Friday, July 25, 2008

Playstation3 is a Real FLOP!

When you hear the word 'flop', what do you think?

If a movie 'flops at the box office', it is not very popular. If Mr. Lockyer does a 'belly flop into the pool at Aurora Court Recreation Center', he has probably splashed a lot of people. If a political candidate 'flip-flops on an issue', she is not being clear on what she will do if she is elected.

Since I'm a computer geek, when I hear the word 'flop', I think about computers.

In computing, FLOPS (or flops or flop/s) is an acronym that means FLoating point Operations Per Second. The more flop/s a computer can do, the better it is at solving super-duper big math or science problems. A basic calculator, for example, can do somewhere around 10 flop/s. This means that it can do ten mathmatical calculations in one second. A Playstation3 (which, of course, is a computer) can do many, MANY flop/s. For this reason, it is not unknown for scientists to buy a few hundred PS3 systems, hook them together, and have them solve huge math calculations.

One computer recently smashed the flop/s record by operating at more than 1 petaflop/s (if you were to read that out loud, you'd say 'more than one petaflop per second'). So, how much is a petaflop?

Peta is the same as a quadrillion. No, that's not a made up number. It is the same as a million billion, and it looks like this:

1 000 000 000 000 000.

That's right. There is a computer out there that can do a petaflop in a second. This computer is called the IBM Roadrunner. Read about it here. The words are big, but you don't need to understand every word to understand the article. Stick with it, sound out the big words, and use clues from the text to figure out what they mean. If you get really curious, you can always Google>"define:word" (remember not to put a space between the colon and the word you want defined).

Want to have some fun learning about large numbers? Surf on over to Math Cats or go to Google, type, "really big numbers", and check out some of the results. If you're really good at searching, why don't you try to find out how many flop/s your favorite gaming console can do? Which is faster: a Wii, a PS3, or a 360?

Thursday, July 10, 2008

Term One Sneak Peek: Name that Thing!

A motherboard is the large circuit board that everything else plugs into. It lives inside your computer's case. It carries the electrical information between the various parts of a computer as the machine processes information. This is a motherboard (click on the picture to enlarge it, hit the back button on your Internet browser window to return to the blog):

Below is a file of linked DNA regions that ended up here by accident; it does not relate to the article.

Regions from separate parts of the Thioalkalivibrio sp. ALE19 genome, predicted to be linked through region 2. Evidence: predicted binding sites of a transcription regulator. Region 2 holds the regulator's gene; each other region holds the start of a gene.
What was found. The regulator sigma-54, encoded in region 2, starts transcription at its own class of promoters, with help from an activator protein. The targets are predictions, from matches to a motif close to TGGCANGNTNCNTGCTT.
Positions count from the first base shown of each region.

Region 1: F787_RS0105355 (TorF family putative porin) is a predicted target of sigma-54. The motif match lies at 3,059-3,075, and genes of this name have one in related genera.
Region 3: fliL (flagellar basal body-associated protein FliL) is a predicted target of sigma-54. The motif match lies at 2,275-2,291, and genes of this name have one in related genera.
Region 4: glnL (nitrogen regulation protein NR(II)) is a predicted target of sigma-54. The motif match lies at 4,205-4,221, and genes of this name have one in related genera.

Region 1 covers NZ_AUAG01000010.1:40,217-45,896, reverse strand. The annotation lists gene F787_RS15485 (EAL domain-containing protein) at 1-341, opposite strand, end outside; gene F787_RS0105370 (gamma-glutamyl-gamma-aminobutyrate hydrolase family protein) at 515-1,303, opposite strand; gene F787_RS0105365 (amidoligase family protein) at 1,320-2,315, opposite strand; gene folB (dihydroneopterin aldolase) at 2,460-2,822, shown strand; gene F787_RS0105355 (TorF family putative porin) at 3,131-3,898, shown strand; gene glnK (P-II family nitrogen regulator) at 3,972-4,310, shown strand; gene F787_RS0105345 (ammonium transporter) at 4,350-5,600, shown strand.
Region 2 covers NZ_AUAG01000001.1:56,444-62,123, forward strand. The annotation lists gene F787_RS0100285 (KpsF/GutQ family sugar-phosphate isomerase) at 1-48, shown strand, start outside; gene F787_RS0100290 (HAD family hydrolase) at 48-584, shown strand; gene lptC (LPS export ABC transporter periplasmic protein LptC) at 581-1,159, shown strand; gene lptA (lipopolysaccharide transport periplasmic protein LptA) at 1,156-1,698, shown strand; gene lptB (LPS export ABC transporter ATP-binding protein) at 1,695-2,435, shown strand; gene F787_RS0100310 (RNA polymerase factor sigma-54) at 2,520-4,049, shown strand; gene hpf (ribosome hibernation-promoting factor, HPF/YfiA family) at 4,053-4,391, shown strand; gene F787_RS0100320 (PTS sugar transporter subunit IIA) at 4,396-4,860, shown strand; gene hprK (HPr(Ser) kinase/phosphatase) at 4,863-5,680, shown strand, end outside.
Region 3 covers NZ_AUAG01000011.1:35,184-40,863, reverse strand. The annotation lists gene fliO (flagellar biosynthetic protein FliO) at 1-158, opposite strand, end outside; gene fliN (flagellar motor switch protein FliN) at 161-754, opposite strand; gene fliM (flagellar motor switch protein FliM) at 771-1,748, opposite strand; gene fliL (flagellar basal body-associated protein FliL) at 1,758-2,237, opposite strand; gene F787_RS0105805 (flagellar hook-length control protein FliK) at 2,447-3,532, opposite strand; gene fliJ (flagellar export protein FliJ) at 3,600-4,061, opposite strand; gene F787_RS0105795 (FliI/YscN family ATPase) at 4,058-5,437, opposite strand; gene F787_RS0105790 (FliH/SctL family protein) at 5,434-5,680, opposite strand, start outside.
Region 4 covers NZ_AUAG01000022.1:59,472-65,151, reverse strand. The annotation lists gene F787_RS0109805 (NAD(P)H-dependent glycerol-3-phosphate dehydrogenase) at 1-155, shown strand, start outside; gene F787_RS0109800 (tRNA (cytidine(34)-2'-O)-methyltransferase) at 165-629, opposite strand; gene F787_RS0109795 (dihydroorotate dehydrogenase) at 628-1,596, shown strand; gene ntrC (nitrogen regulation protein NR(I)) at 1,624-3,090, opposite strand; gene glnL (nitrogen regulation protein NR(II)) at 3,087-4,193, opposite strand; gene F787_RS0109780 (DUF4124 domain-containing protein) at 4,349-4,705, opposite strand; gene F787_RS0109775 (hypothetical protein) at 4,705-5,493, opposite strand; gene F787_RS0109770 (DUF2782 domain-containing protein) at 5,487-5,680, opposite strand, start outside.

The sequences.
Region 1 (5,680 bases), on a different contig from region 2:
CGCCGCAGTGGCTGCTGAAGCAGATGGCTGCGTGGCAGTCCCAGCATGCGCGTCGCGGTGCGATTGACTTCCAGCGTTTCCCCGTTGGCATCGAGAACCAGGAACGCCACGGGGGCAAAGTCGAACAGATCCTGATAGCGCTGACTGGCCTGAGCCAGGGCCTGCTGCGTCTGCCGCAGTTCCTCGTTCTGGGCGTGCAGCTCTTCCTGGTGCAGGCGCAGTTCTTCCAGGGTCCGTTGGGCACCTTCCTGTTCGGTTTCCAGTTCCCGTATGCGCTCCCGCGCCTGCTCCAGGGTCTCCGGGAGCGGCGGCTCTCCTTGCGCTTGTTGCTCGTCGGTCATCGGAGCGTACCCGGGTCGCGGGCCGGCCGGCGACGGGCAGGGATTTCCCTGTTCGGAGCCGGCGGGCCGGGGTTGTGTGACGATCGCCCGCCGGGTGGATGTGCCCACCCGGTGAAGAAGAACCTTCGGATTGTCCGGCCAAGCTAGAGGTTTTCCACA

Motherboards look really complicated, and it's true - they are marvels of modern technology. Fortunately, you are brilliant teaching you French Immersion 4/5's and 5/6'ers about their parts during first term should be easy as a snap.

For those of you who feel the need to put your brains to work over the summer, I have a task for you. Every so often this summer, I am going to post a question. You have all summer and the entire first week of school to think about possible answers. I will offer a surprise to all BG students who can correctly answer any of the questions (even if you happen to be a brainy, little, primary kid from the first floor).

So. Question number one.

Every motherboard - in your computer, in your Wii, in whatever - has a type of part on it that looks like a little cylinder. In fact, most motherboards have many of these little things all over them. They look like little pop cans. Their job is to receive and store charges of electricity - sort of like little batteries.
You can see them in both of this post's pictures. What are the pop-can-looking things on the motherboard called?

Graffiti Snails Roaming London

The following article was originally published here. I thought it was cool, and wanted to share. Hope you're all having a wonderful summer!
Most people have to shell out to give their homes a makeover – not so for these multi-coloured molluscs. The flashy snails have had their drab shells given a paint job for nothing – and they didn't even have to move a muscle.
A London artist, known only as Slinkachu, has used the molluscs' shells for a series of designs dubbed 'Inner City Snail – a slow-moving street'.
One was given a graffiti-style urban revamp complete with a new name – John – spelt out across its shell. Another had the Tube logo ["Tube" is the name the people of London, England gave their subway system] painted on as well as acquiring a couple of unexpected passengers.
Slinkachu was keen to point out that non-toxic paints were used. The 28-year-old said: 'No snails were harmed – they just had their homes vandalised.'
And, with their long lifespan, don't be too surprised to see a brightly-coloured snail making its way down a street near you. In a previous project, Little People, Slinkachu photographed tiny plastic figures apparently going about their lives in the capital, from Tube travel to sightseeing. He left many of the figures dotted around the capital for their larger, human equivalents to discover.